The family of Ashli Babbitt (pictured) is set to sue the U.S. Capitol Police and the officer who shot her dead during the January 6 Capitol riot
The family of Ashli Babbitt is set to sue the U.S. Capitol Police and the officer who shot her dead during the January 6 Capitol riot.
They will seek at least $10million and will serve Capitol Police within 10 days, the family’s lawyer Terry Roberts told Zenger.
Babbitt, a 35-year-old Air Force veteran, was shot through a window by an unidentified officer as she and other Trump supporters tried to break into an area near the House floor.
Roberts said the suit would cover economic losses from Babbitt’s death as well as other claims including punitive damages, estimating that $10million would be ‘a good estimate’ of the total amount sought.
The civil suit from the family follows an April 14 decision by federal prosecutors not to charge the officer after months of deliberation.
Video footage from the insurrection, which was a failed bid to stop Congress from certifying President Joe Biden’s election victory, shows Babbitt trying to enter Speaker’s Lobby.
She is struck in the shoulder by a bullet and falls to the ground after an officer opens fire through a window.
Police summoned medical help to evacuate Babbitt, who was pronounced dead soon after at Washington Hospital Center.
Video clips posted online showed Babbitt (pictured top right climbing through a broken door), wearing a stars and stripes backpack, stepping up and beginning to go through the waist-high opening of an area of the Capitol known as the Speaker’s Lobby when a gunshot is heard
‘A rookie police officer would not have shot this woman.If she committed any crime by going through the window and into the Speaker’s Lobby, it would have been trespassing. Some misdemeanor crime. All a rookie cop would have done is arrest her,’ Roberts told Zenger.
‘And he has plenty of other officers there to assist with arrest,’ he said, referring to the officer who shot Babbitt.
‘You had officers on Ashli’s side of the door in riot gear and holding submachine guns. And on the other side of the door you have another uniformed officer 6 or 8 feet away.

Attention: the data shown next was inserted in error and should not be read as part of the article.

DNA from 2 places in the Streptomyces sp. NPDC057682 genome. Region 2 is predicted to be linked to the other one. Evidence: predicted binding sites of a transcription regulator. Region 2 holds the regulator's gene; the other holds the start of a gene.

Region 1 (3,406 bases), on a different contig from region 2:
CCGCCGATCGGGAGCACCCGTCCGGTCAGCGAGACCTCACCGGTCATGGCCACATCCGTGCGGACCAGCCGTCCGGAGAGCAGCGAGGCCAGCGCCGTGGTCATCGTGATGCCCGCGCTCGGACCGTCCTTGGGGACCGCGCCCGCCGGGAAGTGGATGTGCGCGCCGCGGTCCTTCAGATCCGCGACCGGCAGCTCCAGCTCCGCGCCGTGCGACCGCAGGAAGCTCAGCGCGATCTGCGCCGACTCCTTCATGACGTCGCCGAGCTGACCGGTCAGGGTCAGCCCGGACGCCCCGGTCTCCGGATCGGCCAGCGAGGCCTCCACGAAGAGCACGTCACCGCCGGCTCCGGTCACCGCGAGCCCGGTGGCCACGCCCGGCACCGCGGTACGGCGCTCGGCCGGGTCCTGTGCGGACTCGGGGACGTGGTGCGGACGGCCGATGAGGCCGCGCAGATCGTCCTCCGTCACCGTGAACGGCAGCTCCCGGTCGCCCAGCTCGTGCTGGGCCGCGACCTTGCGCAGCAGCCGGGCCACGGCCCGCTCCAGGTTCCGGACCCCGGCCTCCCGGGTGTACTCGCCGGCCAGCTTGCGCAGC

Babbitt was shot by an officer after trying to enter the House chamber during the January 6 insurrection
‘Whose life is he saving by shooting her? … She’s not brandishing a weapon. She’s on the window ledge. And there’s no reason to think she’s armed.’
Babbitt travelled from her home in California to Washington D.C. to attend the riot, in which five people died, including a Capitol Police officer who was sprayed with a chemical substance and died of natural causes the following day.
Justice Department prosecutors said they decided not to file criminal charges against the officer who shot Babbitt after reviewing video of the shooting, along with statements from the officer involved as well as other officers and witnesses.
They also examined physical evidence from the scene and reviewed the autopsy results.
‘Based on that investigation, officials determined that there is insufficient evidence to support a criminal prosecution,’ the department said in a statement.
Prosecutors have filed charges so far against more than 400 defendants in the Capitol riots (pictured), with some facing allegations they conspired to storm the building in advance
Blood is seen on the floor Babbitt was fatally shot inside the Capitol during the riot
The Justice Department does not bring criminal charges in most police shootings it investigates in part because of the high burden for prosecution.
Criminal charges were not expected in this case because videos of the shooting show Babbitt encroaching into a prohibited space, and second-guessing the actions of an officer during the violent and chaotic day would have been a challenge.
Prosecutors have filed charges so far against more than 400 defendants in the Capitol riots, with some facing allegations they conspired to storm the building in advance.
A law enforcement internal probe of the deadly attack on the Capitol has also found significant shortcomings within the police department charged with securing the complex.
The US Capitol Police inspector general, in two reports submitted to Congress last month, focused on ‘deficiencies’ within the police department’s unit that handles civil disturbances, along with poor coordination and training within its intelligence operations.
An explosion caused by a police munition is seen while Trump supporters gather in front of the Capitol on January 6